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Suzuka International Racing Course

CIRCUIT PAGE
04/01/2014

CIRCUIT DIAGRAM

Click the image for a larger version of the circuit map

DETAILS

Suzuka International Racing Course

Suzuka International Racing Course
7992 Ino-Cho
Suzuka-shi
Mie Prefecture
510-0295
Japan

Tel: +81 (0)59 378 1111

Fax:

Official website:
www.mobilityland.co.jp

STATISTICS (PRIOR TO 2014)

Length:

5.807km (3.608miles)

Race laps:

53

2013 winner:

Sebastian Vettel (Red Bull)

Configuration:

Figure of eight

First GP:

1987

Lap record:

1:31.540 (Kimi Raikkonen, McLaren, 2005)

Type:

Permanent Circuit

Total races:

25

BIOGRAPHY

Japan wanted a Grand Prix as its fan-base became enormous, and everyone wanted Japan to have a Grand Prix because there were potential sponsors and engine-builders there, but nobody wanted to race at Fuji. The answer was Suzuka, which had been designed by John Hugenholtz as a test track for Honda.

Because it had been designed as a test track, it had a wide range of corners over its 3.641 miles and it also had a feature unique to Grand Prix circuits, a crossover.

Suzuka was first used for a World Championship race in 1987 and hosted the Japanese Grand Prix until 2007, and again in 2008, in favour of the Toyota-owned Fuji Speedway after it underwent a transformation and redesign by Hermann Tilke.

Suzuka and Fuji were to alternate hosting the Japanese Grand Prix from 2009. However, after Fuji announced in July 2009 that it would no longer be part of the calendar, Suzuka signed a deal to host the Japanese Grand Prix exclusively.

The circuit has been modified a couple of times. In 2002, the chicane was slightly modified, 130R was also modified and some of the Snake curves were made a bit straighter and faster. In 2003, the chicane was made slightly faster and closer to the 130R.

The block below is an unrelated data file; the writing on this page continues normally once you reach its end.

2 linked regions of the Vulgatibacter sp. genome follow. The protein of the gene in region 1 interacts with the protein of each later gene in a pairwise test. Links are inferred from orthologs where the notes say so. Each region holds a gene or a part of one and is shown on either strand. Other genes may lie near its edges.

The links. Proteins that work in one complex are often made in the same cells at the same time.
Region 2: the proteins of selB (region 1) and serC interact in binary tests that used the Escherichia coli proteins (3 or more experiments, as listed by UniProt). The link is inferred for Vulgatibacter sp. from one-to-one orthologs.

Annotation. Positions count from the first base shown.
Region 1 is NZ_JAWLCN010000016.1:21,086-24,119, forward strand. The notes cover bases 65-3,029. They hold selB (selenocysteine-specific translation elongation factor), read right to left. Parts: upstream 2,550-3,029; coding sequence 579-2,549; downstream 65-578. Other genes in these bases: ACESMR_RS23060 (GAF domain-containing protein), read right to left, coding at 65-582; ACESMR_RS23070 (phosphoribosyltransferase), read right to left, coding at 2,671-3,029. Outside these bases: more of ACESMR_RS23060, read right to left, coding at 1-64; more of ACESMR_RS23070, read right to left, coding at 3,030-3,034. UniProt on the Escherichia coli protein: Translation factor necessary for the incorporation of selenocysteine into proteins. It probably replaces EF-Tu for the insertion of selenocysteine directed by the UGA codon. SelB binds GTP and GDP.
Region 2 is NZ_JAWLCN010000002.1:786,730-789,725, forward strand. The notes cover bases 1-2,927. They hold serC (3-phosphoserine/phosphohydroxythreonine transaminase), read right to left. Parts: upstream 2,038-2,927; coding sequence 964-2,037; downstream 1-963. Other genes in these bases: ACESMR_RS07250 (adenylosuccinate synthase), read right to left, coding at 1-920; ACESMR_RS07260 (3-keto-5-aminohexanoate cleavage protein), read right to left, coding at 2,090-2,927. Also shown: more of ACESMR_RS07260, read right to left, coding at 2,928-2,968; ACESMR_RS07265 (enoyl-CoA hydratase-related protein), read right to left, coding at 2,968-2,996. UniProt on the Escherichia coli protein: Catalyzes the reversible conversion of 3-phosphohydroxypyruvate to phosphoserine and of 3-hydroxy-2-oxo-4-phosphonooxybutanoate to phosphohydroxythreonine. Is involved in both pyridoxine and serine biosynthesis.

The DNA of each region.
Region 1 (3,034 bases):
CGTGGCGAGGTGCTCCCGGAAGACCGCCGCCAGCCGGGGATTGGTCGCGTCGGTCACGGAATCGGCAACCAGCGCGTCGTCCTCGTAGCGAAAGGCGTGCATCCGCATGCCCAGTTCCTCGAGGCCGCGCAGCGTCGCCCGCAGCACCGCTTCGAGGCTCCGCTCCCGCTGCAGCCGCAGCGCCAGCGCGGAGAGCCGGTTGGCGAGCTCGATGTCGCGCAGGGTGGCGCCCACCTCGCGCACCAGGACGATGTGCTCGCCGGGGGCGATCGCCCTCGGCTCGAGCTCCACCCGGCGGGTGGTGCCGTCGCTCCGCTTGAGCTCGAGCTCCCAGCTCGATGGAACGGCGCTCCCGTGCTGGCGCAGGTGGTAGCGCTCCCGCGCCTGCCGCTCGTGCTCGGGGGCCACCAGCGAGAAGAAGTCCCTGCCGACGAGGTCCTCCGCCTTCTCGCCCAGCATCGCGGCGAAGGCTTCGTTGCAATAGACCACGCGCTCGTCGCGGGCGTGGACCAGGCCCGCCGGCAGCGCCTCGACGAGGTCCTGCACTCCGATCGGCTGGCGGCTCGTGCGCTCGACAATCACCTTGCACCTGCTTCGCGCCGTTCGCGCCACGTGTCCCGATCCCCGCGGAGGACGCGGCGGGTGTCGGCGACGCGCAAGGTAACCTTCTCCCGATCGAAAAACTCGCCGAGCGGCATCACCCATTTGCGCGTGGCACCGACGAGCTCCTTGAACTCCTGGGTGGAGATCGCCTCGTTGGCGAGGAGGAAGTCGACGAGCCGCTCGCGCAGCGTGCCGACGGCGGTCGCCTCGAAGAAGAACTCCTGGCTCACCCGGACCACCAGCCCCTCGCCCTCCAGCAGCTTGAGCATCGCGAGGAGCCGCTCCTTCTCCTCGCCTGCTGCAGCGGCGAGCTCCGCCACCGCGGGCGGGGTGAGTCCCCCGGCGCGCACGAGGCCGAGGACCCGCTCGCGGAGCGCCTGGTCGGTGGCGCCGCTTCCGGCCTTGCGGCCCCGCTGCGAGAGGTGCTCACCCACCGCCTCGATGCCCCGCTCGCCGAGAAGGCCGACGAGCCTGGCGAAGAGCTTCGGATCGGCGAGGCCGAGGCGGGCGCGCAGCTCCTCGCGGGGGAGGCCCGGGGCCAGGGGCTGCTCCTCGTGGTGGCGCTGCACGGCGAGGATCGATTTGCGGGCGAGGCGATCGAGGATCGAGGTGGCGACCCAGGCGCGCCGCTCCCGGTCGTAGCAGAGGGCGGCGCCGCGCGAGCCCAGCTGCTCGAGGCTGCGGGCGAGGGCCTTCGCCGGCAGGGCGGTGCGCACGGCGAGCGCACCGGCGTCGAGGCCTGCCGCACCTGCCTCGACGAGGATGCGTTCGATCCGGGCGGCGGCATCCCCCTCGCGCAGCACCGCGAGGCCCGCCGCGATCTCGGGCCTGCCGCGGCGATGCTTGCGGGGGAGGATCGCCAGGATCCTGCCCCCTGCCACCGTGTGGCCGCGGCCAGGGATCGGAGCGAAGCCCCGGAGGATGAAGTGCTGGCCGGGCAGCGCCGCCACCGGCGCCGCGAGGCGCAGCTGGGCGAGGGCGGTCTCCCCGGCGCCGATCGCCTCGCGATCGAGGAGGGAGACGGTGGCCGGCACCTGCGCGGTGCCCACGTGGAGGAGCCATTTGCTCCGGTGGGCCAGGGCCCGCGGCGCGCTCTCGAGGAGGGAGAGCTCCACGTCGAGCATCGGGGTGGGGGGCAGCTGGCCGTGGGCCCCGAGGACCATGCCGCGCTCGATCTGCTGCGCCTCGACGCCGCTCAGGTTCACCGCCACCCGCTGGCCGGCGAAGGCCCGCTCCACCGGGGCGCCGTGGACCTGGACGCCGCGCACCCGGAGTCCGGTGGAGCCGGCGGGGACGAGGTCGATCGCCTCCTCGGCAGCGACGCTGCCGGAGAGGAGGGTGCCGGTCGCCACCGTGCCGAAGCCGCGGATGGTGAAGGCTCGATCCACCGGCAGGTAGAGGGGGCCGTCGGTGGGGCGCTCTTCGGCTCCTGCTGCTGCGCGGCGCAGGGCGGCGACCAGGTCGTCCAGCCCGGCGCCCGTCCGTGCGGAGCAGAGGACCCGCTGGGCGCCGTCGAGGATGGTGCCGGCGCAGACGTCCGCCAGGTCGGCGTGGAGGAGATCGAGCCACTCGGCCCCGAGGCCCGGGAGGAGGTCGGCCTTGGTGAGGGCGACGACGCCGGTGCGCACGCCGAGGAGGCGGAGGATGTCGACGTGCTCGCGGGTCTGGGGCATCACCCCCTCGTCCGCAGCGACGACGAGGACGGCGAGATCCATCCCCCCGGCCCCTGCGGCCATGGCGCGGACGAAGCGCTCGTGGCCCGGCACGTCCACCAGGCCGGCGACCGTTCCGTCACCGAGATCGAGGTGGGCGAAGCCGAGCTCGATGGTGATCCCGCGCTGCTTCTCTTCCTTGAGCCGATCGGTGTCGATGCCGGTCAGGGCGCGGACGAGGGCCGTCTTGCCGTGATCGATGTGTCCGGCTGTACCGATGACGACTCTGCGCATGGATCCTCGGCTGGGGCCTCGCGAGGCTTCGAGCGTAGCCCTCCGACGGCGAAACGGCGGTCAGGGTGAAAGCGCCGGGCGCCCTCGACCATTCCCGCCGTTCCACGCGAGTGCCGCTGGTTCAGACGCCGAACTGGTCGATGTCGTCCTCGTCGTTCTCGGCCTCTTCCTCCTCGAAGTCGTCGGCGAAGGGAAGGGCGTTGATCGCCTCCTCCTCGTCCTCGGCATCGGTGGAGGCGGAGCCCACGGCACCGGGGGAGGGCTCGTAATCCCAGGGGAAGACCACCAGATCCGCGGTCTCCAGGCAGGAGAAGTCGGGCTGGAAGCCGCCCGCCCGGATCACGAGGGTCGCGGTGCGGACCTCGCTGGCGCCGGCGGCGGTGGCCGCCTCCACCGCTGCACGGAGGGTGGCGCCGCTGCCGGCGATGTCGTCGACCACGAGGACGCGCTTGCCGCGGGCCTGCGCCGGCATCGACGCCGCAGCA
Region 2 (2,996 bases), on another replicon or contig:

Suzuka has frequently seen the Championship decider, never more dramatically than in 1989, when Alain Prost suckered Ayrton Senna and then drove into him, or in 1990 when Senna rammed Prost out of the race at very high speed on the first corner. Japan, after all, is the home of kamikaze.

The Circuit

Turn 1 is almost flat with only a light lift. A quick turn leading into the slower Turn 2. In Turns 3 - 6 ('S' Curves) understeer needs to be minimised for the constant change of direction in this series of turns, with a well-balanced car maintaining the speed.

Turns 8 + 9 (Degner Curve) two tricky turns make up Degner: the first is short and narrow, with a cautious approach required because of the inner kerb. Drivers need to get as close as possible to it without making contact.

Turns 13 + 14 make up the Spoon Curve. Understeer saps speed here so needs to be minimised; a fast exit is necessary onto the following straight.

Turn 15 (130R) is flat out, but more difficult when the cars are heavy with fuel. Turn 16 (Chicane) is the best overtaking opportunity around the circuit layout; DRS effectiveness at this track is less than elsewhere.

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